Area of Law: Criminal Records | Pardons & USA Waivers
Answer # 2137
Who can access youth criminal records?Region: Ontario Answer # 2137
No one can access a youth criminal record (even before the non-disclosure date has been reached) unless they are specifically authorized under the YCJA or have obtained the young person’s written consent. Actually under the YCJA, many departments, agencies, and individuals can easily obtain and transfer a copy of the youth criminal record. For example, the YCJA allows the following persons (among others) to access a youth’s criminal record upon request:
- The youth
- The youth’s parents or guardian
- The youth’s legal counsel
- Any judge, court, review board
- Any peace officer for law enforcement purposes
- The victim
- Corrections staff
- Extrajudicial sanctions staff
- The Attorney General of Canada
- Government staff engaged in the supervision or care of the youth
- A government of Canada employee, for statistical purposes
- Any person who carries out criminal record checks that are mandatory for performing services or employment
- USA Immigration
Certain authorized persons, including the Attorney General of Canada, youth workers, peace officers, and other persons engaged in the provision of services to young persons, can even disclose the criminal record to the youth’s school. This is allowed even though the YCJA states that in order for the record to be disclosed to a school, reintegration leave (whereby a young person can leave a youth-custody facility to be reintegrated into the community) has to have occurred. This type of decision is not determined in a court. It is made by those departments, agencies, and individuals who have been involved in some way with providing services to the young person while he or she was in the criminal justice system. Since so many government offices and boards participate in the youth criminal justice system, it means that the decision of when and to whom the youth’s criminal record will be disclosed can be made by many different individuals, using different criteria.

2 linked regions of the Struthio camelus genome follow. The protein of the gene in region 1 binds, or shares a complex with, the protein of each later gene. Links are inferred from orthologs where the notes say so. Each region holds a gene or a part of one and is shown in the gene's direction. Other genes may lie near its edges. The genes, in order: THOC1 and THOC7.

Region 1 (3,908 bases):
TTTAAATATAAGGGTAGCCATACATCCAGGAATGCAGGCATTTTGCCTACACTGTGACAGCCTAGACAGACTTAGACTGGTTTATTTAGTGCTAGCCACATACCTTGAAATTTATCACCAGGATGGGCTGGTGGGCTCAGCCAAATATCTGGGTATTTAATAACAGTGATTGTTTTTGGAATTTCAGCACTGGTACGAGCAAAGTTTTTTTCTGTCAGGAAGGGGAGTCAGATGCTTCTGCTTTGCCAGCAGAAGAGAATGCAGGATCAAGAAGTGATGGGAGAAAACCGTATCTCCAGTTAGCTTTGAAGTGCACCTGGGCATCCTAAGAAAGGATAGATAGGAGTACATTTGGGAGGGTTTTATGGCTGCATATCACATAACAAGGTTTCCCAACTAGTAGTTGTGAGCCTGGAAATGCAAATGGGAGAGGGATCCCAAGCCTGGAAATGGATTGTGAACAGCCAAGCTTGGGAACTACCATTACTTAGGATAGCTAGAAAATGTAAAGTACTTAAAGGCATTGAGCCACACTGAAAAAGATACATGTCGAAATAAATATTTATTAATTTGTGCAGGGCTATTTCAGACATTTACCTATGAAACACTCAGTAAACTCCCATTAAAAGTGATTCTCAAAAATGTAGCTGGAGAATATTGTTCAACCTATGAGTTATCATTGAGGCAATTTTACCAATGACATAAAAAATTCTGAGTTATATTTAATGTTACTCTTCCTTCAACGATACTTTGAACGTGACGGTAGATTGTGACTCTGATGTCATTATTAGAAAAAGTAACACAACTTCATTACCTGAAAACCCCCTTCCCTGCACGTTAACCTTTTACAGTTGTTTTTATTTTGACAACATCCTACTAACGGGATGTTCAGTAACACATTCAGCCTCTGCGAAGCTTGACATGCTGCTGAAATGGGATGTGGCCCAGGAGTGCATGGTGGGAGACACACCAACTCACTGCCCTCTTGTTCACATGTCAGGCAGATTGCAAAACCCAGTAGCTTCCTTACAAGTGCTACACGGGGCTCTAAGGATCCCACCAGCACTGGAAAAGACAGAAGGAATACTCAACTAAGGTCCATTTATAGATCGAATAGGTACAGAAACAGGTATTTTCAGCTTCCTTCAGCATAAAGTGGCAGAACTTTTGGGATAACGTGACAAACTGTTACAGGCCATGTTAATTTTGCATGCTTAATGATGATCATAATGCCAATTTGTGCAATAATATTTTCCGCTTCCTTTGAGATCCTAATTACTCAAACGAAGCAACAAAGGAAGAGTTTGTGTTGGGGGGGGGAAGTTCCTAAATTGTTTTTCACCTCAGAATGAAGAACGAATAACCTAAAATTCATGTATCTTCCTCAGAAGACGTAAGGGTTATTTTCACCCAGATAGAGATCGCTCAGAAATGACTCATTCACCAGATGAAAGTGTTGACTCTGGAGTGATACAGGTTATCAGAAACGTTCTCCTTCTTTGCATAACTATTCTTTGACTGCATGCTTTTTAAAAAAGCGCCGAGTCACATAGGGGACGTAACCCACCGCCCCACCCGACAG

In addition, those not specifically authorized under the YCJA can still ask the court for access to a youth criminal record on the basis that they have a valid interest in the record. The judge can grant access to that person if it is desirable in the public interest for research or statistical purposes or desirable in the interest of the proper administration of justice. In such cases, having the request reviewed by a judge at least guarantees that the youth has an opportunity to oppose the request, and that the information-seeker must present a valid reason as to why they need the record and assurances as to safeguarding the information if the request is granted.
Although there are rules about how youth criminal records are to be maintained and provisions to help protect the youth’s privacy, the records are still accessible to many people and can obstruct the youth’s future. For more information on removing a youth criminal record, refer to How are youth criminal records sealed or destroyed?
If you have been charged with a criminal offence, refer to our criminal law section.
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